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FairWild News

Issue 6, December 2015
The FairWild Foundation promotes the sustainable use of wild-collected ingredients, with a fair deal for all those involved throughout the supply chain.

Visit our website for the list of FairWild operators and ingredients, and read on for the latest news.

With season's greetings and best wishes for 2016!

FairWild Standard and Certification Scheme

Since our last newsletter, FairWild Foundation has been busy working on different aspects of the Standard and certification scheme development, as well as taking time to learn from the experience and perspectives of those involved with sustainable sourcing first hand.

In October 2015, FairWild engaged with UK-based stakeholders of the FairWild certification scheme, at a meeting hosted by Neal’s Yard Remedies, and co-organised by FairWild Foundation and TRAFFIC. The meeting sparked lively discussion around four main topics: FairWild business development; ensuring sustainable supply; plans for improvements to the certification scheme operations; and communications, public awareness and branding.

FairWild Foundation also undertook a consultation on proposed changes to the license fee system applicable to registered Licensees, i.e. manufacturing companies responsible for the labelling and marketing of the final packaged products containing FairWild-certified ingredients. The new structure will be finalised in early 2016 based on the feedback received.
Participants of the 2015 FairWild UK stakeholders meeting © Anastasiya Timoshyna / TRAFFIC
Positive developments continue to be seen with certified supply of some key ingredients, such as liquorice root (Glycyrrhiza spp.). The market demand for FairWild® certified liquorice has been increasing and exceeding available supply, until now. In October, a joint site-visit was made, by FairWild distributor Martin Bauer and FairWild licensee Traditional Medicinals, to Georgia to observe harvesting and post-harvest processing of wild liquorice at a newly certified operation. The supply of FairWild liquorice is now far more stable with two certified operations in the Martin Bauer network (in Georgia and Kazakhstan) and a third liquorice operation in the Organic Herb Trading Co. network (in Spain). Other wild collected medicinal plants are also possible for FairWild certification in the future from these liquorice operations.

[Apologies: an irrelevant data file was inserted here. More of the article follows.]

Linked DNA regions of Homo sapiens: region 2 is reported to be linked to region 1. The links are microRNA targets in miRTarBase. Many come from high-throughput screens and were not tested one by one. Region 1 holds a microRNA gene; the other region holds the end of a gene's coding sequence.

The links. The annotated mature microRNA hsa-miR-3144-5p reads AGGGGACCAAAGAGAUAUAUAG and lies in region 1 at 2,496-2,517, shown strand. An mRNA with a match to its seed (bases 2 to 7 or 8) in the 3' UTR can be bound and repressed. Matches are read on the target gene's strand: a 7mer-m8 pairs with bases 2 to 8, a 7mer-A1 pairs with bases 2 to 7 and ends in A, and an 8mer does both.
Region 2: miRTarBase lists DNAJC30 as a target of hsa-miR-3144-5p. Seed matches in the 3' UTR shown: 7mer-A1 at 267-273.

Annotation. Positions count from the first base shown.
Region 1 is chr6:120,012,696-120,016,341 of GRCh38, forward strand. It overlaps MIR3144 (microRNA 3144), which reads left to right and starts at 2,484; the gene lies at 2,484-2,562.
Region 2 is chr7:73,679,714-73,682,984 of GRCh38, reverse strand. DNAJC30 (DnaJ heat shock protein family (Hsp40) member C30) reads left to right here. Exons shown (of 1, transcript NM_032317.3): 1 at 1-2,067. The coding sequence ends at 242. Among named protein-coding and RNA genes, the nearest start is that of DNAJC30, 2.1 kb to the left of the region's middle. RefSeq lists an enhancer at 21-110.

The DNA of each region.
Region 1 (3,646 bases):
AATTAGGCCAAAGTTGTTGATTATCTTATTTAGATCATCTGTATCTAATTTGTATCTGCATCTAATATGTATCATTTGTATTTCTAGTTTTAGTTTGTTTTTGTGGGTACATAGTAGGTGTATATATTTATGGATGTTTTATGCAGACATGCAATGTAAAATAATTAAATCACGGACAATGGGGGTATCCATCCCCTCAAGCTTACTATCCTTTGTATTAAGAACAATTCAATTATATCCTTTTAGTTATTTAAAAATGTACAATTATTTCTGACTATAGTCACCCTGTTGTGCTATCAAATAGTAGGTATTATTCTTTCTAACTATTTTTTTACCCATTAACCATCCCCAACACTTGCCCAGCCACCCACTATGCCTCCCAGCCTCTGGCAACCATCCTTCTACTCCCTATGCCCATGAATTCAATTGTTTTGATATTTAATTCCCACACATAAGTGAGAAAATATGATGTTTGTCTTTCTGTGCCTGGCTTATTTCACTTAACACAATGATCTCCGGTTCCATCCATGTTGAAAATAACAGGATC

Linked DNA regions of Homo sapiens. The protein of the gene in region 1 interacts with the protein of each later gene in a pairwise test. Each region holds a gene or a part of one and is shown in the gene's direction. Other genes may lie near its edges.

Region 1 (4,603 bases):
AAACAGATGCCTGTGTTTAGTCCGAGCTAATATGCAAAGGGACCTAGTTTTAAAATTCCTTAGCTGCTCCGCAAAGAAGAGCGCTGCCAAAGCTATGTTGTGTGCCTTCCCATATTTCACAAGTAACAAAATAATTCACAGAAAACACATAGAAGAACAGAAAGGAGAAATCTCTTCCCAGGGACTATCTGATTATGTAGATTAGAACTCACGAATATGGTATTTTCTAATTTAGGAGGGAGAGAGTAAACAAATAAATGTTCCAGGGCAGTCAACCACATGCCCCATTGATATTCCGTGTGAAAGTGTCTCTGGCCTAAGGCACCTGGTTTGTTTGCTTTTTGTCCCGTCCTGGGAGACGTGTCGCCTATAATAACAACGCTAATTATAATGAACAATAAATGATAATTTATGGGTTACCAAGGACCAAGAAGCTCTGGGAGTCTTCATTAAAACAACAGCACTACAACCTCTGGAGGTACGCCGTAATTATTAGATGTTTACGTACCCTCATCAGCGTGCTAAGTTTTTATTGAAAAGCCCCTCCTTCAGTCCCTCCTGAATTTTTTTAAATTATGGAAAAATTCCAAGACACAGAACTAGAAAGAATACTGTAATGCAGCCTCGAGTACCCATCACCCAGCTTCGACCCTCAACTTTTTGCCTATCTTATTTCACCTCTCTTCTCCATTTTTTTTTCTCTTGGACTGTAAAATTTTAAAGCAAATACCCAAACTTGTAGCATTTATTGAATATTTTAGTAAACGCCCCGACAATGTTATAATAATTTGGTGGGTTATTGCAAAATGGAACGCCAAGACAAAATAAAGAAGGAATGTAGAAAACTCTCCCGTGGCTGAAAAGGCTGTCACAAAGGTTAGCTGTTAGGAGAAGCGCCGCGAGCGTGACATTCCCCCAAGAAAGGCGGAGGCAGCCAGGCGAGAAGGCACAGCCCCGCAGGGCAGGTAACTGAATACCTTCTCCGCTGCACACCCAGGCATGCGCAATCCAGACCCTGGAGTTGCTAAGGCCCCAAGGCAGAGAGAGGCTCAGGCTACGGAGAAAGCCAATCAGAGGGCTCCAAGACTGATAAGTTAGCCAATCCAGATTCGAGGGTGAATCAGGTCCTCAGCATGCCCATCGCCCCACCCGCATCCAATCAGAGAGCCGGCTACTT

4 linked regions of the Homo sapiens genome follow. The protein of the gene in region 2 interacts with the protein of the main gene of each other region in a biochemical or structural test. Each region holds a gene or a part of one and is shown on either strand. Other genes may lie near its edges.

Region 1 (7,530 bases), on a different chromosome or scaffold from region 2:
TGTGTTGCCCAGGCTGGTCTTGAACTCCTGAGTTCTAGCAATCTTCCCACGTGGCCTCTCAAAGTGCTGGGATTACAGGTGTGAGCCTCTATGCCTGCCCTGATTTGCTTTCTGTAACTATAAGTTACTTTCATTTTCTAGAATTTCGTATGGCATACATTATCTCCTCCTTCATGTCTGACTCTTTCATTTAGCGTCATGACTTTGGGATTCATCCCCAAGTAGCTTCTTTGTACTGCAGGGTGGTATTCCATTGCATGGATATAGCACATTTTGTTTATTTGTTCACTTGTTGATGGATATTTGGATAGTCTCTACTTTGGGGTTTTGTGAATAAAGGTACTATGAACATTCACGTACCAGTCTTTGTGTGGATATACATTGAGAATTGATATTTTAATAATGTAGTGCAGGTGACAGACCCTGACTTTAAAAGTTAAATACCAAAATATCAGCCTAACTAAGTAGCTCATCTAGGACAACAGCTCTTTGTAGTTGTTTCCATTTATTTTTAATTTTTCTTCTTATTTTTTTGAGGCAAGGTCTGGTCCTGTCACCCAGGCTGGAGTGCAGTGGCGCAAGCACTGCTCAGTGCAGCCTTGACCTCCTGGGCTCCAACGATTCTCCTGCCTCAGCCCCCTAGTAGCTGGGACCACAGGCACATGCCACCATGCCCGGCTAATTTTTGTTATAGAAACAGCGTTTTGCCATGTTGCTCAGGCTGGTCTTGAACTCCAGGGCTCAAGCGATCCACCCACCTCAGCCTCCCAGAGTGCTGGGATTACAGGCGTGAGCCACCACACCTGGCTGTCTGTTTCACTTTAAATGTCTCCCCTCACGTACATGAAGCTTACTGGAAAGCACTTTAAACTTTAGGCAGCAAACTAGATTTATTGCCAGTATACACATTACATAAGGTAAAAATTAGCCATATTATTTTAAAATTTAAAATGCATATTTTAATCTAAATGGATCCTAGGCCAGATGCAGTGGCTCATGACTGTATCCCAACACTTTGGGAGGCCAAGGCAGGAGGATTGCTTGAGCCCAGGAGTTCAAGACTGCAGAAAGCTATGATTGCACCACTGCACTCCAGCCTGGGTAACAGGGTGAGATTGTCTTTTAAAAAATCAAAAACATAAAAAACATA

In order to promote the uptake of the FairWild Standard by industry, FairWild Foundation collaborates with a wide range of organisations active on the topic of sustainable use and trade in wild plants. In recent months, WWF Germany has also been engaging with potential company partners through their work to change industry sourcing practices. The FairWild Standard has now become considered amongst other key standards to be promoted before any agreement on objectives is discussed with a company that is sourcing from the wild. 

In 2016, FairWild will continue to work with WWF, TRAFFIC and other partners to stimulate the industry dialogue on sustainable sourcing, and share experience in the implementation of the FairWild principles. Do come and join us for an interactive workshop during the BioFach organic trade fair in February!

Meanwhile, innovative collaborations are also helping to bring FairWild and the fascinating world of wild plants to public attention. You can follow artists Heather Ackroyd and Dan Harvey on their search of the charismatic Samburu tribal women and their harvesting of FairWild-certified Frankincense resin from the Boswellia neglecta trees in the remote northern regions of Kenya. The Sustainable Herbs documentary project has also been getting underway, gathering stories from the many different actors involved as wild plant ingredients travel through the supply chain.

The year has also seen a big change for the FairWild Secretariat, having moved along with partner TRAFFIC to a new office location in the David Attenborough Building on the Cambridge Conservation Campus.  This building has been purpose refurbished to provide a vibrant hub for the partners in the Cambridge Conservation Initiative (CCI), a unique collaboration between the University of Cambridge and leading internationally-focussed biodiversity conservation organisations clustered in and around Cambridge and the Museum of Zoology. It will house over 500 academics, practitioners and students from Cambridge University and its CCI partner organisations.